Industry Update
Opinion Article16 October 2018

Food for thought: The real future of direct bookings

By Martin Soler, Partner at Soler & Associates

share this article
1 minComments
Soler

The 50th edition in a bit under 24 month. Thanks for holding up this long :-). This one is about Direct Bookings, not planned that way but that's just the way things turned out after going through the recent news. Hope you enjoy it. Best, Martin. PS: If you're executive level, don't forget to sign-up for Tell Trends.

Advertisements

Food for thought.

The obsession of Direct Bookings

Direct revenue has unfortunately become a way to get attention in the hotel marketing world. The problem with such buzzwords being used and abused is that in the long run it is like conspiracy theories, all one needs to do it say the words and suddenly it isn't credible anymore. Yet there is inherent value retaining control and a fair share of direct bookings. The most recent debate of should hotel obsess about direct or not is really splitting hairs. Hoteliers should obsess about having a healthy distribution mix. That means a fair share of direct, OTAs and other channels. Too much direct is as risky as too much OTAs. It may look better short term as one believes one makes more profit, but long term one will soon notice how demand just doesn't match or become too expensive. To the defence of those campaigning for more direct, there is more often a lack than an abundance of direct revenue.

TO OBSESS or NOT TO OBSESS

Brand-jacking on Google is about to grow

Google recently changed their trademark policy and it's not good news. In short, anyone who is somewhat affiliated with selling a hotel's rooms is now allowed to advertise on the hotel's name. And for those who know, protecting one's brand is the single most efficient way to ensure direct revenue. This concept that one needs to pay to protect one's brand is one pretty much created by Google and which has become a tremendous cash cow. Imagine having to pay to keep your front door from being taxed by third parties, that's pretty much what you're doing. But until now there have been some safety measures one could take to ensure things didn't go out of control. It seems even that party is soon over.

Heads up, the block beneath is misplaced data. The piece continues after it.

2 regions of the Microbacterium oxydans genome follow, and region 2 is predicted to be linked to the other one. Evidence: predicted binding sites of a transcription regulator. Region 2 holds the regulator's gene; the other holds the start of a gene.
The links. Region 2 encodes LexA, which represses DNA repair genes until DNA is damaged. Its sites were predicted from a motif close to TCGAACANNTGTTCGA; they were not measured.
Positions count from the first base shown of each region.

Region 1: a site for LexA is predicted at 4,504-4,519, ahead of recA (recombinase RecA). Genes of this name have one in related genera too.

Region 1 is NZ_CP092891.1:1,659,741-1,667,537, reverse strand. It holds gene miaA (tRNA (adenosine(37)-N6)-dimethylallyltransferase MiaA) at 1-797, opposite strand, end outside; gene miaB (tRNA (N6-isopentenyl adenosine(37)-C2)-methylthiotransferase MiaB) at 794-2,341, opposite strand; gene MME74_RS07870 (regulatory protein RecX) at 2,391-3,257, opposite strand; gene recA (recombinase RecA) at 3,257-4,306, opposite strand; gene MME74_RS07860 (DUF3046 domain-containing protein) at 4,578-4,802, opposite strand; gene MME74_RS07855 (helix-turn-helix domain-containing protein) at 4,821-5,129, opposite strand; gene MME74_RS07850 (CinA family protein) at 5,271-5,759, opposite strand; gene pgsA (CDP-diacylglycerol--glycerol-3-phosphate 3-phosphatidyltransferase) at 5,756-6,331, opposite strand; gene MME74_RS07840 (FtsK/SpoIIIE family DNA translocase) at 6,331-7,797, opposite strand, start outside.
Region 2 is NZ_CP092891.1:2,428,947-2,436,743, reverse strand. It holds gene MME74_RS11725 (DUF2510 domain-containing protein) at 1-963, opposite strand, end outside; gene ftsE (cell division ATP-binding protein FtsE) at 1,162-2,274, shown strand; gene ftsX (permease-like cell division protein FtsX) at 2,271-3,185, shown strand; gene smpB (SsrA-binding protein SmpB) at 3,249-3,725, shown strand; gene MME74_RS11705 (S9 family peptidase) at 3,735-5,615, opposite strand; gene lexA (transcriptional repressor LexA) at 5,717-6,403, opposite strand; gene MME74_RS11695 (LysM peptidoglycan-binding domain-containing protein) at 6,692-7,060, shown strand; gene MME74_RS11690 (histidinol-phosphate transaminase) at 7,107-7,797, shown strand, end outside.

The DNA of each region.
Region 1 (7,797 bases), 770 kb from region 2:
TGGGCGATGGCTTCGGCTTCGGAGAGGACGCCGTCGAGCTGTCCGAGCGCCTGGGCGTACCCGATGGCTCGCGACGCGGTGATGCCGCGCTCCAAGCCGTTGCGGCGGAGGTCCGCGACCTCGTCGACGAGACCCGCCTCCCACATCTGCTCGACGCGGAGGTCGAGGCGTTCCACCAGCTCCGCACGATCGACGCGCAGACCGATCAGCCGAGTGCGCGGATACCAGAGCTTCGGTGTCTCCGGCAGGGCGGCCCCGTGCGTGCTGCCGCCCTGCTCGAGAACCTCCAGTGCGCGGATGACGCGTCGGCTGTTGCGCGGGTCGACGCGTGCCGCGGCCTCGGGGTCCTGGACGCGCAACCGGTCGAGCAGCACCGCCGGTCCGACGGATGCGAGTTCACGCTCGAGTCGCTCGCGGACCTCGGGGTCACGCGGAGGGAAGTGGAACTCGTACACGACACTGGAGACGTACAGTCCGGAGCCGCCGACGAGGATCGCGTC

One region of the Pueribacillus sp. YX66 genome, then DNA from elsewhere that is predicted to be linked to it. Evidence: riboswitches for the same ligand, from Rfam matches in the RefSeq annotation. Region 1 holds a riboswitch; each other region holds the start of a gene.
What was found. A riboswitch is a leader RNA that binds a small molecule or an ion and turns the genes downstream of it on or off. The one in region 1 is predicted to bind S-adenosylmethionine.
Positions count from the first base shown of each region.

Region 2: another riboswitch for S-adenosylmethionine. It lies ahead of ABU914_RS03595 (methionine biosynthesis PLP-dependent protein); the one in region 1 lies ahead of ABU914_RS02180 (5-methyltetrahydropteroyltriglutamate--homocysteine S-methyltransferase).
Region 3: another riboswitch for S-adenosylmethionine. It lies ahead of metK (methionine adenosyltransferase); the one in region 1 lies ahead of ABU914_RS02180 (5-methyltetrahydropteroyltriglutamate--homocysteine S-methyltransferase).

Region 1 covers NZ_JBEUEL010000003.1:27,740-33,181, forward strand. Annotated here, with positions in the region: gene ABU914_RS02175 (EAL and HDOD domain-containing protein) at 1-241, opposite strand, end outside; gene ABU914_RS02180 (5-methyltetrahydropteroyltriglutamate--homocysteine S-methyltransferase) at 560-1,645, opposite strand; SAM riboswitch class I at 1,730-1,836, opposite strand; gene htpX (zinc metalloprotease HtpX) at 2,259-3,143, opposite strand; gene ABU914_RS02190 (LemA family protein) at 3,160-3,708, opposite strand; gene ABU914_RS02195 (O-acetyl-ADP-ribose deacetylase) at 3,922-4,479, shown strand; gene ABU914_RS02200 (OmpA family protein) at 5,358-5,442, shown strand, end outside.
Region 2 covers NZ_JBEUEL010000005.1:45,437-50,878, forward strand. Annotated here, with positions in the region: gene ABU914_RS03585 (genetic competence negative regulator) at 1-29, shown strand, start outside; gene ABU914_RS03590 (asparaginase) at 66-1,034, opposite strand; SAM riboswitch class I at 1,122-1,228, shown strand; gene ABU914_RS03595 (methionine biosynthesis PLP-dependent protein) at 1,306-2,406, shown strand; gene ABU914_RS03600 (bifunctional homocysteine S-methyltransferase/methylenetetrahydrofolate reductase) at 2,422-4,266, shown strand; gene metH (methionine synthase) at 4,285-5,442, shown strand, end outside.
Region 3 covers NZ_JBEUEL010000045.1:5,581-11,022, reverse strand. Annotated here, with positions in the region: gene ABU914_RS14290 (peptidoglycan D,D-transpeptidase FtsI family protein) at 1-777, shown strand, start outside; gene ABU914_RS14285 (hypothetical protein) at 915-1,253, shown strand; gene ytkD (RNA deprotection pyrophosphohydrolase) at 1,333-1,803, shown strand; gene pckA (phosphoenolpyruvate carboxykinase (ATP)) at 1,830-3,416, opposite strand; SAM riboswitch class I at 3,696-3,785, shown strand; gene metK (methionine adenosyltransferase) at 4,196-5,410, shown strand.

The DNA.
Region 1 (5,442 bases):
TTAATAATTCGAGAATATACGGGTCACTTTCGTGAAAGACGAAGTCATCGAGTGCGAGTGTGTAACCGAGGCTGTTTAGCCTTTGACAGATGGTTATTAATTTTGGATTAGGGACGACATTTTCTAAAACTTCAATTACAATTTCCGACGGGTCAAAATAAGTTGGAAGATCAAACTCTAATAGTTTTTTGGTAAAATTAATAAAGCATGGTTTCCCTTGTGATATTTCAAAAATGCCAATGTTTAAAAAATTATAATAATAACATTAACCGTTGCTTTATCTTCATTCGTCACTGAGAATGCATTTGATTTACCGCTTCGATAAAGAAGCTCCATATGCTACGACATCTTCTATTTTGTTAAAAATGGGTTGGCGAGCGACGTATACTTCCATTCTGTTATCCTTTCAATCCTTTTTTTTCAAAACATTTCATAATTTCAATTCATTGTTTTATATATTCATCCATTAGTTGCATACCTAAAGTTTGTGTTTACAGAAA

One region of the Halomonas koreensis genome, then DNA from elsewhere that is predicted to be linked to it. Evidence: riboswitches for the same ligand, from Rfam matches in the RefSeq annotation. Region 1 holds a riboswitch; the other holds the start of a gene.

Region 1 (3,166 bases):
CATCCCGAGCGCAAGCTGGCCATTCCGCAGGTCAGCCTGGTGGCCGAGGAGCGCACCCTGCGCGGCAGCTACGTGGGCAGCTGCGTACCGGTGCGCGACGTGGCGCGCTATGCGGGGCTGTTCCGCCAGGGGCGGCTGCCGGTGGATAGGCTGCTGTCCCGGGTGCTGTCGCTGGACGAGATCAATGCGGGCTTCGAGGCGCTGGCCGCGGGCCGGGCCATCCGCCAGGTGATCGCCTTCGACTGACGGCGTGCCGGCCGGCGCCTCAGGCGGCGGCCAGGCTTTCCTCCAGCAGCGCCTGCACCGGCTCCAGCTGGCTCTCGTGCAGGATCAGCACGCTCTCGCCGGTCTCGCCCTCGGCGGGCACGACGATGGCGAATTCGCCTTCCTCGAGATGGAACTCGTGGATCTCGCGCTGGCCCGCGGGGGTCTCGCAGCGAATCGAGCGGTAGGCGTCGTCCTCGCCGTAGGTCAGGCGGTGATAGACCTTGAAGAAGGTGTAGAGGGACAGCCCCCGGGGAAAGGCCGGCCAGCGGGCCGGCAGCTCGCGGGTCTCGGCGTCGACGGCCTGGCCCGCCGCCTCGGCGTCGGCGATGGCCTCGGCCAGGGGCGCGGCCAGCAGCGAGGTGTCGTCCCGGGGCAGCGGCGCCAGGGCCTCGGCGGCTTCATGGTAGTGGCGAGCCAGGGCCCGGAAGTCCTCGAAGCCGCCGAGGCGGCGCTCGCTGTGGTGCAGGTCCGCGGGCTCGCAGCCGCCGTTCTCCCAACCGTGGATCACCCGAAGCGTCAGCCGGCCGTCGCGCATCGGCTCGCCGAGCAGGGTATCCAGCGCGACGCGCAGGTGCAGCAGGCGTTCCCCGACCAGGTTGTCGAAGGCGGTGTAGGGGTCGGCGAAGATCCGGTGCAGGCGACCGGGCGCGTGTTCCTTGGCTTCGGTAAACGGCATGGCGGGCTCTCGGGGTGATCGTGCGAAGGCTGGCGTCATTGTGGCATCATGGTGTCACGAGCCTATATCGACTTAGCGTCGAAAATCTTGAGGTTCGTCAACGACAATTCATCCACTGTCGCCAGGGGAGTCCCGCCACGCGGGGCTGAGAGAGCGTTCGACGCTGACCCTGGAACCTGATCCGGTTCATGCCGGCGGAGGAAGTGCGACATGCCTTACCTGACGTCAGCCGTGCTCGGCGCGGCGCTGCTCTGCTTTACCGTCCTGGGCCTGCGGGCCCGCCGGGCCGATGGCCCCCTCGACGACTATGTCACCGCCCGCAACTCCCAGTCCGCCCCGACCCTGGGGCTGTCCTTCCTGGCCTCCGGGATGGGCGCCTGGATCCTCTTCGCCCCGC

NEW GOOGLE TRADEMARK POLICY

The long game for Direct Revenue

We can grow direct revenue. We can even guarantee that direct revenue will work on the long run, but it wont be through hacks and quick fix solutions. Despite the apparent "huge success" of direct booking solutions and increasing costs of advertising. Having looked at the numbers for hundreds of hotels, direct revenue in the independent hotel space is declining. The long game isn't a battle for price parity, suing OTAs for last room clauses etc. The long game educating guests and travelers to always check direct before booking. It's one that every branded or independent hotel can get with. One where we need to create a "Got Milk?" campaign for the entire industry and work on for years. Retail industry failed at doing just that and so Amazon and other major players are taking up the slack. If the hotel industry actually sat down and built a concerted global campaign in some years, direct would retain it's market share.

HAS DIRECT BOOKING REACHED PEAK?

Tell Trends, more insights

Tell Trends will ship shortly. It's going to have much more insights than this newsletter from more experts who don't just have opinions, they have expertise in their domains. They can see where the industry is going and what is coming next. It's a paid news magazine that will be delivered online and off-line. If you're looking to see what is really happening in the hotel marketing and tech industry, it might be for you.

SIGN UP FOR EARLY ACCESS

Martin Soler

With a background in marketing, Martin turned to the hotel industry, having become a GM for boutique hotels he then went on to become a founding staff and later VP Marketing of one of the leading hotel marketing agencies in Europe. He then joined the team of SnapShot as the CMO and helped define how hotel technology companies market themselves in the 21st century.

    More from Martin Soler
    Contact
    Martin Soler
      Advertisements